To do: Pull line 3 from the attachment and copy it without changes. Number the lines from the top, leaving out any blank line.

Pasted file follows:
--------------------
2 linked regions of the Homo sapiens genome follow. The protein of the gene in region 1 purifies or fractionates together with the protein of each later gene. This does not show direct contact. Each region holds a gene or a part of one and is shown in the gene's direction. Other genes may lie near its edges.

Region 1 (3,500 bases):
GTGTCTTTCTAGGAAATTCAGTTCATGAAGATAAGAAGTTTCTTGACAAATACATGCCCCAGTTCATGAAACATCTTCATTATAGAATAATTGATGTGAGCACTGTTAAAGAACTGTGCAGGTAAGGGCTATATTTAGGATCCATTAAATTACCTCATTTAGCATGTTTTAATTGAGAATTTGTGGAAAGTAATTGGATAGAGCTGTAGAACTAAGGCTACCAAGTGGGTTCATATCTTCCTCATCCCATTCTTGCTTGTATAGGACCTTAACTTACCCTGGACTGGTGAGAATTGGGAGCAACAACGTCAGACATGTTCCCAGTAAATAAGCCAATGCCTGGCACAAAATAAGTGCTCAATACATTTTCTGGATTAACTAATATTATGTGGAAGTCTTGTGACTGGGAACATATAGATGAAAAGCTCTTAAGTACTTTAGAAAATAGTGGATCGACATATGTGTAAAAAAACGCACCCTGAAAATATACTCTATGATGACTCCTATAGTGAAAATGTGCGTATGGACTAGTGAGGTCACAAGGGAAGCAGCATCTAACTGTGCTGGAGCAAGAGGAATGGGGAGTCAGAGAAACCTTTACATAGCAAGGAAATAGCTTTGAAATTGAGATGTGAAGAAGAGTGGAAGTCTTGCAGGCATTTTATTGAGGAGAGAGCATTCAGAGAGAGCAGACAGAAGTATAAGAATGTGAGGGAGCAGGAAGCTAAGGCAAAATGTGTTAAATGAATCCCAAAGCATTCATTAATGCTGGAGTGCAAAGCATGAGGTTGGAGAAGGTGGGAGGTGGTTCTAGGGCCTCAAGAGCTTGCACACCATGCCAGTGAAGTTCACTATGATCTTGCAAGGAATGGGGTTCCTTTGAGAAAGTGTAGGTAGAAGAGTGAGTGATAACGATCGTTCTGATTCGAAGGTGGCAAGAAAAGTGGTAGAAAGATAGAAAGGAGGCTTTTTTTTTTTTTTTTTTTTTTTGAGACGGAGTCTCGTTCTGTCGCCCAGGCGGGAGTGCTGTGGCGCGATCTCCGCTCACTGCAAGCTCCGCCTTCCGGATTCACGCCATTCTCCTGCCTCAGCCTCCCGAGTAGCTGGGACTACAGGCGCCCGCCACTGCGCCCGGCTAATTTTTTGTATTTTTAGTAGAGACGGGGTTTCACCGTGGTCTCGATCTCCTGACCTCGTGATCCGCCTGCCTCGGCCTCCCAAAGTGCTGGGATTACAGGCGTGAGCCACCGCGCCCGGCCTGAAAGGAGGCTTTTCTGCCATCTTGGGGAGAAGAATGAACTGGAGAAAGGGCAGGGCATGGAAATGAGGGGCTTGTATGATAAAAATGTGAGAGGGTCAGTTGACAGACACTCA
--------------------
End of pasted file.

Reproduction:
GTGTCTTTCTAGGAAATTCAGTTCATGAAGATAAGAAGTTTCTTGACAAATACATGCCCCAGTTCATGAAACATCTTCATTATAGAATAATTGATGTGAGCACTGTTAAAGAACTGTGCAGGTAAGGGCTATATTTAGGATCCATTAAATTACCTCATTTAGCATGTTTTAATTGAGAATTTGTGGAAAGTAATTGGATAGAGCTGTAGAACTAAGGCTACCAAGTGGGTTCATATCTTCCTCATCCCATTCTTGCTTGTATAGGACCTTAACTTACCCTGGACTGGTGAGAATTGGGAGCAACAACGTCAGACATGTTCCCAGTAAATAAGCCAATGCCTGGCACAAAATAAGTGCTCAATACATTTTCTGGATTAACTAATATTATGTGGAAGTCTTGTGACTGGGAACATATAGATGAAAAGCTCTTAAGTACTTTAGAAAATAGTGGATCGACATATGTGTAAAAAAACGCACCCTGAAAATATACTCTATGATGACTCCTATAGTGAAAATGTGCGTATGGACTAGTGAGGTCACAAGGGAAGCAGCATCTAACTGTGCTGGAGCAAGAGGAATGGGGAGTCAGAGAAACCTTTACATAGCAAGGAAATAGCTTTGAAATTGAGATGTGAAGAAGAGTGGAAGTCTTGCAGGCATTTTATTGAGGAGAGAGCATTCAGAGAGAGCAGACAGAAGTATAAGAATGTGAGGGAGCAGGAAGCTAAGGCAAAATGTGTTAAATGAATCCCAAAGCATTCATTAATGCTGGAGTGCAAAGCATGAGGTTGGAGAAGGTGGGAGGTGGTTCTAGGGCCTCAAGAGCTTGCACACCATGCCAGTGAAGTTCACTATGATCTTGCAAGGAATGGGGTTCCTTTGAGAAAGTGTAGGTAGAAGAGTGAGTGATAACGATCGTTCTGATTCGAAGGTGGCAAGAAAAGTGGTAGAAAGATAGAAAGGAGGCTTTTTTTTTTTTTTTTTTTTTTTGAGACGGAGTCTCGTTCTGTCGCCCAGGCGGGAGTGCTGTGGCGCGATCTCCGCTCACTGCAAGCTCCGCCTTCCGGATTCACGCCATTCTCCTGCCTCAGCCTCCCGAGTAGCTGGGACTACAGGCGCCCGCCACTGCGCCCGGCTAATTTTTTGTATTTTTAGTAGAGACGGGGTTTCACCGTGGTCTCGATCTCCTGACCTCGTGATCCGCCTGCCTCGGCCTCCCAAAGTGCTGGGATTACAGGCGTGAGCCACCGCGCCCGGCCTGAAAGGAGGCTTTTCTGCCATCTTGGGGAGAAGAATGAACTGGAGAAAGGGCAGGGCATGGAAATGAGGGGCTTGTATGATAAAAATGTGAGAGGGTCAGTTGACAGACACTCA